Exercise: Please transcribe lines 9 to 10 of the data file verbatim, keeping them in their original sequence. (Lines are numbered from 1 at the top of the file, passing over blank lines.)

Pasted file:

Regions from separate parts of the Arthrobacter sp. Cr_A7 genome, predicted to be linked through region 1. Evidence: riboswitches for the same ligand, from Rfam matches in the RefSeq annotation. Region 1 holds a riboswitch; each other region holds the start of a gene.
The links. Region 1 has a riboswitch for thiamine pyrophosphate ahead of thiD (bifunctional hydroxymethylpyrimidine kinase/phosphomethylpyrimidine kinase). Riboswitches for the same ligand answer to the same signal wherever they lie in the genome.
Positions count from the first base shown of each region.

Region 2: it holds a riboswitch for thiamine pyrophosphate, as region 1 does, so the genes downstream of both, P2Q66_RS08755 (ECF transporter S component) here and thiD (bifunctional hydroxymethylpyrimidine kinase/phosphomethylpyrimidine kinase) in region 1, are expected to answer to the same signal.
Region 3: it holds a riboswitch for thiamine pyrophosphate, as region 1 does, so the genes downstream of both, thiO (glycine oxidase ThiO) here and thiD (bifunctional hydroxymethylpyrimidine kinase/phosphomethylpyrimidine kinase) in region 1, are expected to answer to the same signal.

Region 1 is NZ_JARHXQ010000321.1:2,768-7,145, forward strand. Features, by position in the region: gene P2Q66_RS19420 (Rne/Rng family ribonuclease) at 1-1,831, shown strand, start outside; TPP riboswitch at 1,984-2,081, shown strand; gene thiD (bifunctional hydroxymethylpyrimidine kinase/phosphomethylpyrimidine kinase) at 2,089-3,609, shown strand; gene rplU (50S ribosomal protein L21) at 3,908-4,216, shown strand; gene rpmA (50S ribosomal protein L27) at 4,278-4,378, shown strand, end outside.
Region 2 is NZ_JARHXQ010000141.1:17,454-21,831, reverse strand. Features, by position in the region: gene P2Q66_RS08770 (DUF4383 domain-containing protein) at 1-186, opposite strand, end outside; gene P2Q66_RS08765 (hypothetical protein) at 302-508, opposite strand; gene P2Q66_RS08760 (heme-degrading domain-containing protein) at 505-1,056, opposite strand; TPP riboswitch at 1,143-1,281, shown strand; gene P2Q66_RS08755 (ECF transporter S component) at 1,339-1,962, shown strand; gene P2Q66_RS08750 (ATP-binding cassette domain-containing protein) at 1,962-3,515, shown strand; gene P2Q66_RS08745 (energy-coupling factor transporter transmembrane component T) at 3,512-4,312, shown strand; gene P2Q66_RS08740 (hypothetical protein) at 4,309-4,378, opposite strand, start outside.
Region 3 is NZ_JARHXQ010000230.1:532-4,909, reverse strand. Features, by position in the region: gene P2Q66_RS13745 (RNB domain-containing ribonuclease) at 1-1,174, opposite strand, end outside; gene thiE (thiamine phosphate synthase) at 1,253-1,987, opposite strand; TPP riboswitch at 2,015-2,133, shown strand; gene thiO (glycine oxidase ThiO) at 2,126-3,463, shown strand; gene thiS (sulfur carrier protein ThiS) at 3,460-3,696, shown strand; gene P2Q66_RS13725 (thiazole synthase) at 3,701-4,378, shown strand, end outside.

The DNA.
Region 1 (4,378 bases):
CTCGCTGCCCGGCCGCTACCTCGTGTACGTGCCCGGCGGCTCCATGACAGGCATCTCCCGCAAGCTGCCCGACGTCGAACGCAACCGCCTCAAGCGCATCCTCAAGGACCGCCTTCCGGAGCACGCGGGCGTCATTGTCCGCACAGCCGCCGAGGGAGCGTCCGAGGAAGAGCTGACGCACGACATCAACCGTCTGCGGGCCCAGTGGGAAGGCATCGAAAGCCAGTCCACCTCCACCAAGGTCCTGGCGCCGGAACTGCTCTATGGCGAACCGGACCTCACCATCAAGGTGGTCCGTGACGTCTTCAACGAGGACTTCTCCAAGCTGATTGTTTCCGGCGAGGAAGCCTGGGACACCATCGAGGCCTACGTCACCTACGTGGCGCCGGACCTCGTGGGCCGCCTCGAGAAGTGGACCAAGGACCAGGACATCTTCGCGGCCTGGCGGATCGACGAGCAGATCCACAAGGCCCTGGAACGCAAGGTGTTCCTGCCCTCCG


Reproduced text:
The DNA.
Region 1 (4,378 bases):